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Comparation between the Bricker ileal conduit vs double-barrelled wet colostomy after pelvic exenteration for gynaecological malignancies

Published:January 22, 2023DOI:https://doi.org/10.1016/j.ejogrb.2023.01.022

      Highlights:

      • Double-barrelled wet colostomy presents advantages like the single stoma placement and the simplicity of the technique.
      • There are no differences in the rate of complications between double-barrelled wet colostomy and Bricker ileal conduit.
      • The long-term complications related to urinary diversion remain high despite the type of technique.
      • The DFS and OS after 48 months of follow up was 51 % and 58 % respectively.

      Abstract

      Background

      After exhausting other therapeutic options, pelvic exenteration is performed in patients who suffer from relapsed gynaecologic tumours, with most of them requiring some sort of urinary diversion.

      Material and methods

      The main objective of this study was to assess the short- and medium/long-term urinary complications associated with the Bricker ileal conduit versus double-barrelled wet colostomy after performing a pelvic exenteration for gynaecologic malignancies.

      Results

      A total of 61 pelvic exenterations were identified between November 2010 and April 2022; 29 Bricker ileal conduits and 20 double-barrelled wet colostomies were included in the urinary diversion analysis. Regarding the specific short-term urinary complications, no differences were found in the rate of urinary leakage (3 vs 0 %; p = 1), urostomy complications (7 vs 0 %; p = 0.51), acute renal failure (10 vs 20 %; p = 0.24) or urinary infection (0 vs 5 %; p = 0.41). Up to 69 % of patients with Bricker ileal conduits and 65 % of double-barrelled wet colostomies (p = 0.76) presented specific medium/long-term urinary complications. No differences in the rates of pyelonephritis (59 vs 53 %; p = 0.71), urinary fistula (0 vs 12 %; p = 0.13), ureteral stricture (10 vs 6 %; p = 1), conduit failure and reconstruction (7 vs 0 %; p = 0.53), renal failure (38 vs 29 %; p = 0.56) or electrolyte disorders (24 vs 18 %; p = 0.72) were found.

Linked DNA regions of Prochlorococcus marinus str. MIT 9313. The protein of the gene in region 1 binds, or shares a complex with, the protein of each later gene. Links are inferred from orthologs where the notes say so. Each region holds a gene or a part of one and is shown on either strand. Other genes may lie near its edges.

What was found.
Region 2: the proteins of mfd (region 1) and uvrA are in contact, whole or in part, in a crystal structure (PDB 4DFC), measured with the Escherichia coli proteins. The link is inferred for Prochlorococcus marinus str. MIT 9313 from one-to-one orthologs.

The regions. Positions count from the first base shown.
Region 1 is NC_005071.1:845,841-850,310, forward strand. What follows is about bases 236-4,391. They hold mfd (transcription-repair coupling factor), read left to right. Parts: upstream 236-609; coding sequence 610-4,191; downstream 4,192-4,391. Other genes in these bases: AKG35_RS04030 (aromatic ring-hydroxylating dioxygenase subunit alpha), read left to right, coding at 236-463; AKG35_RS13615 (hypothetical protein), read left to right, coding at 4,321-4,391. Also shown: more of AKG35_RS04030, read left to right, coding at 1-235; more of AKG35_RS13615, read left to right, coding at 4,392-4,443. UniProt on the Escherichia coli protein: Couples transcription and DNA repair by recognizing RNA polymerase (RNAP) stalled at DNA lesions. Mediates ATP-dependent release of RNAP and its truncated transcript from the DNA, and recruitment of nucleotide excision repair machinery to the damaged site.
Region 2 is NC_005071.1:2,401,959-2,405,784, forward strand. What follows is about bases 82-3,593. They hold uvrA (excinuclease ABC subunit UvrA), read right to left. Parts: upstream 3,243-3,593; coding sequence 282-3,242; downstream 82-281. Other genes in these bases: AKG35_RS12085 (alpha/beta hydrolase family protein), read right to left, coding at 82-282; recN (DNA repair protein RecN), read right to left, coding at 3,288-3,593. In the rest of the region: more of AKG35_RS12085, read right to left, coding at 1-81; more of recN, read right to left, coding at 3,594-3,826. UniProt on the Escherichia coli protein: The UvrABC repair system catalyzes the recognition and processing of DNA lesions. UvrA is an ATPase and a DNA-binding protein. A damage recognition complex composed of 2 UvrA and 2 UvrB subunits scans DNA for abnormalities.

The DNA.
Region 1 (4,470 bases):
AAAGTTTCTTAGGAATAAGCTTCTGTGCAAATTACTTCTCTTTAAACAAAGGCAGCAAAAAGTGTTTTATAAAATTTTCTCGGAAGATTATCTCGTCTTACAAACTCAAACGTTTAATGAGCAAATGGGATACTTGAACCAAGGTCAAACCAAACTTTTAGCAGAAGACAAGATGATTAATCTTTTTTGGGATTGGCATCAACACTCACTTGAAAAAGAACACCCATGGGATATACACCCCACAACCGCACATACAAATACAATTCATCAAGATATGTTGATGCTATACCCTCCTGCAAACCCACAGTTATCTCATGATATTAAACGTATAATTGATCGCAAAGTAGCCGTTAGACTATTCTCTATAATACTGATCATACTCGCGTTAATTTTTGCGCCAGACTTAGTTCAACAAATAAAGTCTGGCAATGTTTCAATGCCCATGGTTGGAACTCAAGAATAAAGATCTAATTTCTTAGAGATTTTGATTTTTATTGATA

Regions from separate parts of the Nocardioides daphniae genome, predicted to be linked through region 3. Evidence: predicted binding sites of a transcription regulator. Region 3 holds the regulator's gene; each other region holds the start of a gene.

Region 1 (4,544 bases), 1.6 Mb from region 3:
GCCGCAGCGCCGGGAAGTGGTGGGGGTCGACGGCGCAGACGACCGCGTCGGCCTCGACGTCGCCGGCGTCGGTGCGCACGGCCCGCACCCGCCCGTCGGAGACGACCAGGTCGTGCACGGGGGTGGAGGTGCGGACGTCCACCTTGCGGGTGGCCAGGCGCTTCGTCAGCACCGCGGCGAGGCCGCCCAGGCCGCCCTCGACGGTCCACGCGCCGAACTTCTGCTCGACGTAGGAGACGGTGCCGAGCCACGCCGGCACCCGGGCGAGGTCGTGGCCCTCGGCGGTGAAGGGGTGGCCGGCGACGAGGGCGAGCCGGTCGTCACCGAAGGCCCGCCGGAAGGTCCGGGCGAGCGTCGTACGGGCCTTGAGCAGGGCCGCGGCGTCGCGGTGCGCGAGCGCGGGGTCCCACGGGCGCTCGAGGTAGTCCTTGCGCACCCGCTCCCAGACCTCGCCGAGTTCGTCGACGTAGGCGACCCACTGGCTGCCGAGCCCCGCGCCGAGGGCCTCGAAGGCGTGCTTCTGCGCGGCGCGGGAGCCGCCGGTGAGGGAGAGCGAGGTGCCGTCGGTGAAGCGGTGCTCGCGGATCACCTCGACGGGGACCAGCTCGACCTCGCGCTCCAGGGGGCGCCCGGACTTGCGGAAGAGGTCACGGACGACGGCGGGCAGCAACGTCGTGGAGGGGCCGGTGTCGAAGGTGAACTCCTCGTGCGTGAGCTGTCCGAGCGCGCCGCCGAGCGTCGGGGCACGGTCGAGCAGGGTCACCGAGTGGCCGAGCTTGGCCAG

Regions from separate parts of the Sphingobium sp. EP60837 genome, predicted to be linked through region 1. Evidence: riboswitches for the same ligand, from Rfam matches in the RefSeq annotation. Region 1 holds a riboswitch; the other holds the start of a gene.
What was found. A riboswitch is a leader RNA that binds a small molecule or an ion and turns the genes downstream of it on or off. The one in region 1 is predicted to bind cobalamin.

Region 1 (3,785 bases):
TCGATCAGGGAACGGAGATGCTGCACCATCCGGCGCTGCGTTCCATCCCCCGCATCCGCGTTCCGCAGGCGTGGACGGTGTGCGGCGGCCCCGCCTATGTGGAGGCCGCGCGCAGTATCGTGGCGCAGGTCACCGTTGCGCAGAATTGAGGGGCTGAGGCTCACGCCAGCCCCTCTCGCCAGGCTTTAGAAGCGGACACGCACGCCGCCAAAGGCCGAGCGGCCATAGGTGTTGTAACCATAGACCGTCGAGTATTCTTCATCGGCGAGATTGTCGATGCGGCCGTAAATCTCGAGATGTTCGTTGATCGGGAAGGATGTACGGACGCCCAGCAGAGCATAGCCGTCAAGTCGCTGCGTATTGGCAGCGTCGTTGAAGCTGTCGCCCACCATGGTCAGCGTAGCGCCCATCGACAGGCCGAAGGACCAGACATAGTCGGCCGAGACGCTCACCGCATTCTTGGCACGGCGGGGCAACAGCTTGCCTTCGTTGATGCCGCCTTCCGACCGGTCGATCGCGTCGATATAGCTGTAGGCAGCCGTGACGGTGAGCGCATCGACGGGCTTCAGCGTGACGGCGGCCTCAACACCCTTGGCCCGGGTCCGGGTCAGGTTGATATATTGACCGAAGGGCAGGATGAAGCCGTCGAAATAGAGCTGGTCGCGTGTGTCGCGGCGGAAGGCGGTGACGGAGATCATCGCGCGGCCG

Conclusions

      There are no significant differences in the rate of complications between double-barrelled wet colostomy and the Bricker ileal conduit. The long-term complications related to urinary diversion remained high regardless of the type of technique. In this context, the double-barrelled wet colostomy presents advantages such as the single stoma placement and the simplicity of the technique.

      Keywords

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